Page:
PhysOrg stated that the paleontologists were working for the National Evolution Synthesis Center (NESCent), a “nonprofit science center dedicated to cross-disciplinary research in evolution,” sponsored by the National Science Foundation.  The Center “promotes the synthesis of information, concepts and knowledge to address significant, emerging, or novel questions in evolutionary science and its applications,” according to its mission statement.  “NESCent achieves this by supporting research and education across disciplinary, institutional, geographic, and demographic boundaries.”

1. Roy E. Plotnick and Dena M. Smith (2012) Exceptionally Preserved Fossil Insect Ears from the Eocene Green River Formation of Colorado. Journal of Paleontology: January 2012, Vol. 86, No. 1, pp. 19–24.

Well, the NSF needs to close up shop at the NESCent, now that Darwinism has been falsified (again).  Two paleontologists went hunting, but returned wanting.  The insect ears are identical to modern ones on live insects, they found, despite having 50 million years (in their timeline) to do the Darwin thing.  Not only were those ears working just fine long before bats “came to be” (did you catch that cute little miracle phrase?), but they want us to believe that “Insects have evolved ears at least 17 times in different lineages.”  Let’s see what this means.  If one miracle has the probability of 1 in 10150, then 17 different miracles occurring by evolution should have one chance in (10150)17.

Plotnick wrote with a straight face about the “appearance of hearing” and the “appearance of bats.”  Tell us, Dr. Science, how did they appear?  Out of a magic hat?  To evolutionists, saying that something “evolved” is synonymous with saying it “appeared.”  No evidence is necessary.  Evidence can even contradict it, but Darwin marches on, working miracles out of thin imagination.  Stephanie Pappas at Live Science (the same reporter who got all bent out of shape on New Year’s Day reporting that school boards want to expose students to the flaws in Darwinism, see Live Science) told her readers this wondrous fairy tale: “Now, a new examination of 50-million-year-old cricket and katydid fossils finds that these odd ears evolved before even the appearance of the predators that these ears can hear.”  Let’s try to understand this sentence.  Darwinism has no foresight, no plan, and no ability to even get one mutation right, but it was able to equip insects with complex organs they would need millions of years later.  What did the bugs  listen to in the meantime?  The bee gees?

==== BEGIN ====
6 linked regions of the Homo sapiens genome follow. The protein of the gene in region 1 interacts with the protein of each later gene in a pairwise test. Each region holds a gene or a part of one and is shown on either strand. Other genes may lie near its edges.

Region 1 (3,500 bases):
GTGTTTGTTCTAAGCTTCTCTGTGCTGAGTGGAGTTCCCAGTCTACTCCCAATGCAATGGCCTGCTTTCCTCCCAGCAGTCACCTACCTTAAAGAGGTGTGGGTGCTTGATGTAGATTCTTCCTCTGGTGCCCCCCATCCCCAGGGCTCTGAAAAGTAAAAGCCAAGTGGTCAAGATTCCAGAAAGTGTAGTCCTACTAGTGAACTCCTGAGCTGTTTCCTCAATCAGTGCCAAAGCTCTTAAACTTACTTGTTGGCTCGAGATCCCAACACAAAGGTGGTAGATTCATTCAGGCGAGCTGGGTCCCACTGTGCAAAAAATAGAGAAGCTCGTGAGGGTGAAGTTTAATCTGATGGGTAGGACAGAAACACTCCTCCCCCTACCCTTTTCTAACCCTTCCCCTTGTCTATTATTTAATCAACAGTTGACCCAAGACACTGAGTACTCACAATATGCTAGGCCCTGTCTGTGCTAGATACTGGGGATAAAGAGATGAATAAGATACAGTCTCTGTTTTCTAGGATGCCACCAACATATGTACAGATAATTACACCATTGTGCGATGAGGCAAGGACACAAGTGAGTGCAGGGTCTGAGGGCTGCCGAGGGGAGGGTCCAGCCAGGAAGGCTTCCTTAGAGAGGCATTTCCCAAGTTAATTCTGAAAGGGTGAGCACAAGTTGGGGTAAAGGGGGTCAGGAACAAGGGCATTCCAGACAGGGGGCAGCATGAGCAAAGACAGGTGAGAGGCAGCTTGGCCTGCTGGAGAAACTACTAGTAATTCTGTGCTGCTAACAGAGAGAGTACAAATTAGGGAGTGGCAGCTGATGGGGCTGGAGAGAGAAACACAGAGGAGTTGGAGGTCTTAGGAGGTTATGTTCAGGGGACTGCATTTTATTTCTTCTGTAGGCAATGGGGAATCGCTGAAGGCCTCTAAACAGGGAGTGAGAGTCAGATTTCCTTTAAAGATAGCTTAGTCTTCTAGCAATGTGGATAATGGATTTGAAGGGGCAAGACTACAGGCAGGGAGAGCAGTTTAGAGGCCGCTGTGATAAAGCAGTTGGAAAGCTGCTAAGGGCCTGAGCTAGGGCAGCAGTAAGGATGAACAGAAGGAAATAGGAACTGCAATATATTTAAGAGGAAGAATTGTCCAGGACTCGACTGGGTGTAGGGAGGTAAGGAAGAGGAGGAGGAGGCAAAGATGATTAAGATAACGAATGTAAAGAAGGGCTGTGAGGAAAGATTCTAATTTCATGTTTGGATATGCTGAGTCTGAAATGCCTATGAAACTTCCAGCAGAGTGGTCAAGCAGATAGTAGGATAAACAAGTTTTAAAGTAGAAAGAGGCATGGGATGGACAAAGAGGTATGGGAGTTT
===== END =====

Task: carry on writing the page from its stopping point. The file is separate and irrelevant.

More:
Another thing you should notice about the story is the amazing preservation of detail in these fossils.  “You can see every tiny feature down to the veins in their wings and the hairs on their legs,” Smith said.  Try this experiment: drop a cricket in mud, wait 50 million years, and see how much detail remains. Odds are, grasshoppa, after the winter rains, you would find nary a hair, even if you were knee high to a cricket.

One Comment

socko January 3, 2012

Bee Gees. Ha ! Brilliant

Leave a Reply